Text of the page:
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Breaking Home Ties

Thomas Hovenden, American (born Ireland), 1840 - 1895

Made in United States, North and Central America


Oil on canvas

52 1/8 inches × 6 feet 1/4 inches (132.4 × 183.5 cm) Framed: 6 feet 4 1/8 inches × 8 feet 1/4 inches (193.4 × 244.5 cm)

Curatorial Department:
American Art

* Gallery 211, American Art, second floor

Accession Number:

Credit Line:
Gift of Ellen Harrison McMichael in memory of C. Emory McMichael, 1942

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Voted the most popular painting at the Chicago World’s Columbian Exposition in 1893, Breaking Home Ties captured the American imagination as few other pictures have. The 1890s saw the decline of small family farms and the necessity of young sons leaving the land to make a living in the city or on what little was left of the frontier. The scene Thomas Hovenden depicts here had been enacted in many homes, and the composition gave American families a visual record of their own turmoil. The artist used models he knew well: each figure can be identified as a relative or friend of the Hovendens, including the family dog.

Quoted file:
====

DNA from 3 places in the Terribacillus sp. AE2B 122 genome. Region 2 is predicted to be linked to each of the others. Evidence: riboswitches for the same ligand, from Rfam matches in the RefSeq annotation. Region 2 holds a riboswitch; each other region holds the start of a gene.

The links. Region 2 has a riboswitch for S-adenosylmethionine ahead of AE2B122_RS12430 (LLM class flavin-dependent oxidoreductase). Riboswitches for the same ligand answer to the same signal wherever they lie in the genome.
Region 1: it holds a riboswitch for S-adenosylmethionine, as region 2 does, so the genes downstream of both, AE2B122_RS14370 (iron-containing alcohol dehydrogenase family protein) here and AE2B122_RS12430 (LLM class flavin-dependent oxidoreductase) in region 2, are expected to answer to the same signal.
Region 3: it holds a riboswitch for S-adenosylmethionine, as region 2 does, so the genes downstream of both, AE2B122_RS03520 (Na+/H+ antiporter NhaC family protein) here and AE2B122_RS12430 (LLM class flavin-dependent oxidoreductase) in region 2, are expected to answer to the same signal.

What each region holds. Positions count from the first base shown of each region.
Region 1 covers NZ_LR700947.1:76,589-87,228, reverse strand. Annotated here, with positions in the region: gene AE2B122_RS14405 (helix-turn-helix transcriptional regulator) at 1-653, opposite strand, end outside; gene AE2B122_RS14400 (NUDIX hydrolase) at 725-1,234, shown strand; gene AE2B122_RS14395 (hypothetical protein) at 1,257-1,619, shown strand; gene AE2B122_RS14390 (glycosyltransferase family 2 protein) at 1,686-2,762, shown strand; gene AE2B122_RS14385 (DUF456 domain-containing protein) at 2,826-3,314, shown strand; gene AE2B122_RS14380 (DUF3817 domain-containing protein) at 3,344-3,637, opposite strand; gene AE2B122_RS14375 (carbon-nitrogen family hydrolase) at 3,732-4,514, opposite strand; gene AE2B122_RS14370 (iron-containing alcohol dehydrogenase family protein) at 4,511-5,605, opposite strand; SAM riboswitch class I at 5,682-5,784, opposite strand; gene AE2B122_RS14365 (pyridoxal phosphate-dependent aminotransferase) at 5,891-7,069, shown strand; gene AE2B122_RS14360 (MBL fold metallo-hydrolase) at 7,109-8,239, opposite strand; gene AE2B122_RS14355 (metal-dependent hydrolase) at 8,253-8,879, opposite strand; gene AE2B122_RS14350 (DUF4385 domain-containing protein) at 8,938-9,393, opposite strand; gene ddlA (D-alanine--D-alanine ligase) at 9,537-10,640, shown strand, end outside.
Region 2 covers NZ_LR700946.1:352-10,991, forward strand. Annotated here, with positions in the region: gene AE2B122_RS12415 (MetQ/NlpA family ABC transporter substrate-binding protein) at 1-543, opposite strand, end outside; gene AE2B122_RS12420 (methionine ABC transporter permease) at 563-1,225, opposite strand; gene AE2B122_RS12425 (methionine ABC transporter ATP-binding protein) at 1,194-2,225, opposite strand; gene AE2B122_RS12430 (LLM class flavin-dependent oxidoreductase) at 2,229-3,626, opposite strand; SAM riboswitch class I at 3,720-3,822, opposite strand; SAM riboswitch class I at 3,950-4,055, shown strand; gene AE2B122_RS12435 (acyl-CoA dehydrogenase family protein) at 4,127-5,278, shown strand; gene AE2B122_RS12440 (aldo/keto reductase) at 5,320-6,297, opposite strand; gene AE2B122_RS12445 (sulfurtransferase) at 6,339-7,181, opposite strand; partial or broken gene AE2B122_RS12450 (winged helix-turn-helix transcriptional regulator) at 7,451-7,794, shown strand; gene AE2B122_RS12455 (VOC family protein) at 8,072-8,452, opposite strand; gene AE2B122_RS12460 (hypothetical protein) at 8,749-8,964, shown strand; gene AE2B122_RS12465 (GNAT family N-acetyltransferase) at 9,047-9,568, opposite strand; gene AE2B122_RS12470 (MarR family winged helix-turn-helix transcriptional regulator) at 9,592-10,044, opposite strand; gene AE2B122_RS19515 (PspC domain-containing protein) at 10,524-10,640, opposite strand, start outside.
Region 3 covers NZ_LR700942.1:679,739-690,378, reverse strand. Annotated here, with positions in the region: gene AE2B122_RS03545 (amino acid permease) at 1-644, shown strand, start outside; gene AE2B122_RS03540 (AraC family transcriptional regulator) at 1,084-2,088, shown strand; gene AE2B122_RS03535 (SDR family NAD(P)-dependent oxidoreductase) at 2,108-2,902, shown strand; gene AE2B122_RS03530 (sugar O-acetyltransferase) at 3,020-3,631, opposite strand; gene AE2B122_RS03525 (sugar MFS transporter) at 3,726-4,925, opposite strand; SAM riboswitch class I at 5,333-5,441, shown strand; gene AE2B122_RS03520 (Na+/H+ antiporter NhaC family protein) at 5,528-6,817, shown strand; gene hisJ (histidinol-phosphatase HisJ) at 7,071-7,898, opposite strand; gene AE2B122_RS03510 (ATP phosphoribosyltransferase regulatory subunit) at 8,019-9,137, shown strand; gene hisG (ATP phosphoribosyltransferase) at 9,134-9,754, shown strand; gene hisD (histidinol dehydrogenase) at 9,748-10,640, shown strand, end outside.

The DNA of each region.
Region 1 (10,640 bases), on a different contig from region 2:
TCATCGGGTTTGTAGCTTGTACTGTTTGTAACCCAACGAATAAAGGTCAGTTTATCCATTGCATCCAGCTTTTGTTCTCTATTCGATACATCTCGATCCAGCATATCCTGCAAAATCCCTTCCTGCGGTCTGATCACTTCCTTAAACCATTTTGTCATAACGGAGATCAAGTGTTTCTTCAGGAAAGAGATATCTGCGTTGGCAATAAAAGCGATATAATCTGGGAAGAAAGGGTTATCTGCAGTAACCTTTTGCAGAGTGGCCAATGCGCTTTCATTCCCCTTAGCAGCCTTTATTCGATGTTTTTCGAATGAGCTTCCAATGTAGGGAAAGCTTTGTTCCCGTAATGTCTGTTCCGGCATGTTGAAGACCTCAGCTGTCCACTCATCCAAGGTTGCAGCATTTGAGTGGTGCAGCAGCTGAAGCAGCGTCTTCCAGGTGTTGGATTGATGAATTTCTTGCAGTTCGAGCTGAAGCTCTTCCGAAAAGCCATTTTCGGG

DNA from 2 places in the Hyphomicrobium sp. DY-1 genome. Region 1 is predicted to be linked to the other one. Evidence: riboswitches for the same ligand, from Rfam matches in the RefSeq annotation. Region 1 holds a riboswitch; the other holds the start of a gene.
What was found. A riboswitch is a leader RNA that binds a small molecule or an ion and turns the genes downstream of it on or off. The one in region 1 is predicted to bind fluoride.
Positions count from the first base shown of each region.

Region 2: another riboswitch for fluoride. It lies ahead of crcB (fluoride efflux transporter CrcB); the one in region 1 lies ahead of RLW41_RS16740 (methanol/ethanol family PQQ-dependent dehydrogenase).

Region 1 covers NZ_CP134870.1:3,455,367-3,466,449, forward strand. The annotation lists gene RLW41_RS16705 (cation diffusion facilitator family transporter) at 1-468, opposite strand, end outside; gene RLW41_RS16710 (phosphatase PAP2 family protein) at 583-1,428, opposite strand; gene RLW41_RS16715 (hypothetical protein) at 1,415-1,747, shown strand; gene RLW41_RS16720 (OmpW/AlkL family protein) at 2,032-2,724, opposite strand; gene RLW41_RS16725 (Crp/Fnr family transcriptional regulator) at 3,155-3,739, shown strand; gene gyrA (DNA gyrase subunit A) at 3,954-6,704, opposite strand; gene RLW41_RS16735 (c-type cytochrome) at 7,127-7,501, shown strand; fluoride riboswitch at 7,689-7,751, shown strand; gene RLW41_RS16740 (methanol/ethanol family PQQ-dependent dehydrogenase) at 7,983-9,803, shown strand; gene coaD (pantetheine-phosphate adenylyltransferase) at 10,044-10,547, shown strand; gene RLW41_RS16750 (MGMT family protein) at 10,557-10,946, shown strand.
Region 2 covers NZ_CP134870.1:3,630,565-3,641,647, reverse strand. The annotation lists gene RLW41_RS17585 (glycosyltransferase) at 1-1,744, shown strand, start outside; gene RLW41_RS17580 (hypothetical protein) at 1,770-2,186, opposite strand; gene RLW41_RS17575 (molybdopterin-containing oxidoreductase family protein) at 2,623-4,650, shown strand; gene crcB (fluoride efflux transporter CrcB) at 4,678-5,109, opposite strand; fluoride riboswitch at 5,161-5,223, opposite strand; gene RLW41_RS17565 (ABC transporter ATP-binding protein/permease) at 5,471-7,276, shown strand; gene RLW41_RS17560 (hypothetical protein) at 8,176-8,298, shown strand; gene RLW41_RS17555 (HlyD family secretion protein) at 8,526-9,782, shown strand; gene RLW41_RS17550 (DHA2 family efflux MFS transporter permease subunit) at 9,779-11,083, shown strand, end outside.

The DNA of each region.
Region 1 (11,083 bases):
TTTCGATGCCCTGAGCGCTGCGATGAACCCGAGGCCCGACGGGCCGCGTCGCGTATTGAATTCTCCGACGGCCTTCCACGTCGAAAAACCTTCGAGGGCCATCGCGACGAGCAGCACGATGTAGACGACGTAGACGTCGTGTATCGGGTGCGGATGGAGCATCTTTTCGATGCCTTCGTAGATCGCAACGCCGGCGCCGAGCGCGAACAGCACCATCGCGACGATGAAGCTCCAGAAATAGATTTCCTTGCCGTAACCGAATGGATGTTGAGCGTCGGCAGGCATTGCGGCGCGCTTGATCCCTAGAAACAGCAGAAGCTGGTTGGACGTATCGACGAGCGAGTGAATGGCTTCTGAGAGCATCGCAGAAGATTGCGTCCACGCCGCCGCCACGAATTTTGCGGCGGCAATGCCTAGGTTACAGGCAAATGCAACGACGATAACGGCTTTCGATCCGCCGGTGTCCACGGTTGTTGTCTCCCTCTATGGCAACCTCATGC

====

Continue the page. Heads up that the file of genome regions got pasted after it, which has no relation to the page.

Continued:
* Works in the collection are moved off view for many different reasons. Although gallery locations on the website are updated regularly, there is no guarantee that this object will be on display on the day of your visit.